Researchers have long debated how the molecular components needed for life came to exist in the bleak environment of the early Earth about 4 billion years ago. Researchers now present experimental evidence for a new possibility—that metals from iron-rich meteorites pelting the planet from above, as well as from volcanic particles spewing from within, catalyzed the fixation of carbon dioxide, the dominant gas in the atmosphere at the time. This helped build basic carbon-containing molecules such as hydrocarbons, aldehydes, and alcohols, which could then perform the reactions that generated more complex biotic molecules.
“We have closed a gap in the story of initiating life,” says Oliver Trapp, a chemist at Ludwig Maximilian University of Munich, who led the work (Sci. Rep. 2023, DOI: 10.1038/s41598-023-33741-8).
The idea hit Trapp like a meteorite—literally. One day about 6 years ago, he was examining a meteorite he had purchased that was part of the Campo del Cielo, a cluster of meteorites thought to have fallen to Earth more than 4,000 years ago in Argentina. Reading the certificate listing the rock’s components–92% iron, 7% nickel, 0,5% cobalt, and a sprinkle of iridium—he imagined a meteorite hurtling through the atmosphere. It would slow down and heat up, causing the outside of the rocks to form nanoparticles. “Of course, these nanoparticles are highly reactive,” Trapp says. “I immediately realized this was the perfect Fischer-Tropsch catalyst.”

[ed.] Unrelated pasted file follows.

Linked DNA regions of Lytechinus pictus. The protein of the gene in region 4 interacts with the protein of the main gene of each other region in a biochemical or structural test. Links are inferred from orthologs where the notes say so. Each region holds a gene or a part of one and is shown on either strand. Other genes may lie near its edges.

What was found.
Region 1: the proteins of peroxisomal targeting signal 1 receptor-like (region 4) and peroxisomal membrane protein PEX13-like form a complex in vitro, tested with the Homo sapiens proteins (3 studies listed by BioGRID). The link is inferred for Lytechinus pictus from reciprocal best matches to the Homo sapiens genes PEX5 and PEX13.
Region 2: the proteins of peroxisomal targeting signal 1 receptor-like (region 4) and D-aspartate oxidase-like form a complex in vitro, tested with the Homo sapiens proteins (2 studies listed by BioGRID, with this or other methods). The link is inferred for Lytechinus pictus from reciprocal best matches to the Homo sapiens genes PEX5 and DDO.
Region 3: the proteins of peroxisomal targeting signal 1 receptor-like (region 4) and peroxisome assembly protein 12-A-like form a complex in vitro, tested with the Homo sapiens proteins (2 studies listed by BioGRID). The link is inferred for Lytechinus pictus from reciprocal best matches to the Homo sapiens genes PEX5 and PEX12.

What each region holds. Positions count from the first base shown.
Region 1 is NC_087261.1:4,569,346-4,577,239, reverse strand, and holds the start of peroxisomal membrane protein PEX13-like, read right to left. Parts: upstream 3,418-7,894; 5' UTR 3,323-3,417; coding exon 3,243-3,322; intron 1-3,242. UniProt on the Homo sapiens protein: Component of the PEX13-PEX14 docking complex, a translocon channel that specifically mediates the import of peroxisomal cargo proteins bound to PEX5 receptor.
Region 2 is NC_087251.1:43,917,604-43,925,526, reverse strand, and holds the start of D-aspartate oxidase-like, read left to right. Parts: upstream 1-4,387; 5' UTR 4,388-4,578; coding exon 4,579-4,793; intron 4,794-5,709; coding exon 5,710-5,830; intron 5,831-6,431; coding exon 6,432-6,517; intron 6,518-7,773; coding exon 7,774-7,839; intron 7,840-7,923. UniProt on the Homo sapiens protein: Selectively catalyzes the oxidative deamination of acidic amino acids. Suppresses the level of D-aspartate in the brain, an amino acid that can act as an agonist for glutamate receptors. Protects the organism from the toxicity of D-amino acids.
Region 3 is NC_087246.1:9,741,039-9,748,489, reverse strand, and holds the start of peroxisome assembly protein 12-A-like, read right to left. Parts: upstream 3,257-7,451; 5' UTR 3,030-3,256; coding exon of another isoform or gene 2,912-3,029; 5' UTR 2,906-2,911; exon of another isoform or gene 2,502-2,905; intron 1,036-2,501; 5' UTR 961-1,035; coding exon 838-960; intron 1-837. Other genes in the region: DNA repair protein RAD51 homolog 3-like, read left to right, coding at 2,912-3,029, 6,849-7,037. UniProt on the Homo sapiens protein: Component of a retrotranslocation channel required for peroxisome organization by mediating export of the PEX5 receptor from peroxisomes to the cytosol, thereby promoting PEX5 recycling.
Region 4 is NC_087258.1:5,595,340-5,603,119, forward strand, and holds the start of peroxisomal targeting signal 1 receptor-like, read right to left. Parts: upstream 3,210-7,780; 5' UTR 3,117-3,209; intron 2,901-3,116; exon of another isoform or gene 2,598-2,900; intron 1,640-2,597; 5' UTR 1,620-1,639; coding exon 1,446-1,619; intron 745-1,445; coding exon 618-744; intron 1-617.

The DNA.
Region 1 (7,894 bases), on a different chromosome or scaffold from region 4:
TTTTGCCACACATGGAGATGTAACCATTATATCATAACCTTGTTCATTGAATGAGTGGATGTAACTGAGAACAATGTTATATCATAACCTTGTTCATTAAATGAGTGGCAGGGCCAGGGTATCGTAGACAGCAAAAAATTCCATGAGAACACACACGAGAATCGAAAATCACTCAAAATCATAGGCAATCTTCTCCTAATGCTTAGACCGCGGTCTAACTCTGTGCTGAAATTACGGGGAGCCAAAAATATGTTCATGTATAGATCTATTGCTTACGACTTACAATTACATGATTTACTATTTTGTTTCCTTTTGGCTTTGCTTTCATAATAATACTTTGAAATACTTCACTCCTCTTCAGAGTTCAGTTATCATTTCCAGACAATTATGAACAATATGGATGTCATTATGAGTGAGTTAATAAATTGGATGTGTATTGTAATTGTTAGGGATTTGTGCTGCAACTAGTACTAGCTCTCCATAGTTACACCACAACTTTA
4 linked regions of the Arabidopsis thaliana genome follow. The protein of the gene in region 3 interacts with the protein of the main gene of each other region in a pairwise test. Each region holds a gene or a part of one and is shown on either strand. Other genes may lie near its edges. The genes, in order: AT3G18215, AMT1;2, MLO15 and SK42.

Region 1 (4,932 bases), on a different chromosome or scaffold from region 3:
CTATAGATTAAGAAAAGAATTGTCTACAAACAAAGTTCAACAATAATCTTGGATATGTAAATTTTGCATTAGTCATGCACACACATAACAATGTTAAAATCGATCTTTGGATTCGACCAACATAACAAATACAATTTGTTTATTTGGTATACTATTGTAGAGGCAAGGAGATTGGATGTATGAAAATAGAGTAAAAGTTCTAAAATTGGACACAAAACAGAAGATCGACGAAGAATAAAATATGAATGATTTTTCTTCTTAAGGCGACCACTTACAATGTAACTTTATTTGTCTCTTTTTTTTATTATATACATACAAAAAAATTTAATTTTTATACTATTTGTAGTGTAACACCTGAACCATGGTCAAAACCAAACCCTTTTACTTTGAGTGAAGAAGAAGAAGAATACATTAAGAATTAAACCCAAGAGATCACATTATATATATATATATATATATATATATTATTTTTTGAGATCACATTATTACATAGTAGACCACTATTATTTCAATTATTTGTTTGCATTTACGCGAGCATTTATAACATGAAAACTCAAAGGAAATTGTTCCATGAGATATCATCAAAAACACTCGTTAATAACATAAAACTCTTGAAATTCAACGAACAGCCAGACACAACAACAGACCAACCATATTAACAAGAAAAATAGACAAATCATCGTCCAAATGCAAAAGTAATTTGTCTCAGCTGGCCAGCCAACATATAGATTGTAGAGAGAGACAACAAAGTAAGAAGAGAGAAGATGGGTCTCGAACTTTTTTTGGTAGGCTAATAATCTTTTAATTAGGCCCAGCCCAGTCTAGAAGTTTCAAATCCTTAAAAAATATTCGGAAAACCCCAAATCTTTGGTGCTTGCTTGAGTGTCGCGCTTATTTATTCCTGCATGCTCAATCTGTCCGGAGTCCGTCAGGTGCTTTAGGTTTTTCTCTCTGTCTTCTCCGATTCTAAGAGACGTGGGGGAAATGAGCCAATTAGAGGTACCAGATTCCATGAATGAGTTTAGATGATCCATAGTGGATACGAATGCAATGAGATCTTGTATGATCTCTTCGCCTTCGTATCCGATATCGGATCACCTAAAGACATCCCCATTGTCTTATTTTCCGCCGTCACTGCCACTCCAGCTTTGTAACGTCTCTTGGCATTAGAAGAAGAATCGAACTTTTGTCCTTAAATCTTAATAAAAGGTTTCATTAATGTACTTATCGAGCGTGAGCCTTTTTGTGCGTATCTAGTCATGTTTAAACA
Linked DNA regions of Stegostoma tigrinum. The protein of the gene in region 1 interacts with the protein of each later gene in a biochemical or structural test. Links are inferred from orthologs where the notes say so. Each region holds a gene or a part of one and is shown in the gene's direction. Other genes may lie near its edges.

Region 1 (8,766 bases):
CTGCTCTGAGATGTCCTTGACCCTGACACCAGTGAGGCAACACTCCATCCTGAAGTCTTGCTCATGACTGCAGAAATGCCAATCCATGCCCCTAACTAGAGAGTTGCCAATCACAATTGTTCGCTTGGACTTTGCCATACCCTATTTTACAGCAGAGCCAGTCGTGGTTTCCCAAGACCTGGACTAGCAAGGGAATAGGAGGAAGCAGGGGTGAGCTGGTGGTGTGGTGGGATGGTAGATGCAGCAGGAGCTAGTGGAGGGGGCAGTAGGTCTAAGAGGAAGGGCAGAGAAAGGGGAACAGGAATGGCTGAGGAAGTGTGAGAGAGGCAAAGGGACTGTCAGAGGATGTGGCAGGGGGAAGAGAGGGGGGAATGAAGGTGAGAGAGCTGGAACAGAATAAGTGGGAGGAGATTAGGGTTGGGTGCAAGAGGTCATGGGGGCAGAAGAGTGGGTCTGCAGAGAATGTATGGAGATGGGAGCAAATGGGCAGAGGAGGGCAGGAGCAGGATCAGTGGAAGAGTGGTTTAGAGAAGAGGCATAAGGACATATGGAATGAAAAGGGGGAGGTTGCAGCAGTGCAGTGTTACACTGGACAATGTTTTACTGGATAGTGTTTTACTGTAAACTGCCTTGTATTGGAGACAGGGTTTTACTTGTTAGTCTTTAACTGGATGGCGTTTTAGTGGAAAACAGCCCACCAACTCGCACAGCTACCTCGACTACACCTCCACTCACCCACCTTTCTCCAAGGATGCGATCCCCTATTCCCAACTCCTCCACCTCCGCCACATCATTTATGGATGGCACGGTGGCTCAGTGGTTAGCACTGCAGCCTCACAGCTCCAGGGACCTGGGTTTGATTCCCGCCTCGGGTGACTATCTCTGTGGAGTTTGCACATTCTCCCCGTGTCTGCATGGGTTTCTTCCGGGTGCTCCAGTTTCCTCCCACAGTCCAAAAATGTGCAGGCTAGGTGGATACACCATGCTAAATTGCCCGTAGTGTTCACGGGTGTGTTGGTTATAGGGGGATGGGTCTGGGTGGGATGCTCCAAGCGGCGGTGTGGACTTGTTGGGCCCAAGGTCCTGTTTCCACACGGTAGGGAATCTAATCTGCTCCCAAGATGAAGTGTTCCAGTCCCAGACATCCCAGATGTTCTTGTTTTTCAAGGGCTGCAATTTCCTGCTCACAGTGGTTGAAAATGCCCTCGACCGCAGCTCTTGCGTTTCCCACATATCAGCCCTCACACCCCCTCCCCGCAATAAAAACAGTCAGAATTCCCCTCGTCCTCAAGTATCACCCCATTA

To test their idea experimentally, he and his colleagues made nanoparticles from meteorites and from volcanic ash and minerals. They put these materials into chambers that simulated a variety of atmospheric and climate conditions of that time—specifically, different atmospheric pressures and temperatures, different ratios of CO2 and hydrogen, and wet versus dry climate conditions. Across climate scenarios, the iron and other metals in the meteorite and ash particles catalyzed the synthesis of prebiotic molecules.
“Under [all] these conditions you are getting really, really similar compositions of these oxygenated compounds, which are really nice building blocks that can continue to generate chemistry,” Trapp says. Based on the rate of reactions observed, as well as estimates from other studies of ancient meteorite activity, the researchers calculated that this mechanism could have churned out 600,000 metric tons of these molecules per year, for tens to hundreds of millions of years. The team is now conducting large-scale simulation models and experiments to explore what kinds of reactions this initial prebiotic mixture molecules might have undergone and what larger compounds it might have produced.
“It’s surprising that chemists haven’t until recently systematically looked at how inorganic volcanic and meteoritic particles react with CO2,”, says Joseph Moran, a chemist at the University of Strasbourg. “The early Earth was producing hydrogen and hydrogenation catalysts were literally raining down from the sky,” Moran says. “Perhaps it is no coincidence that very ancient organisms were running their metabolisms on hydrogenation.”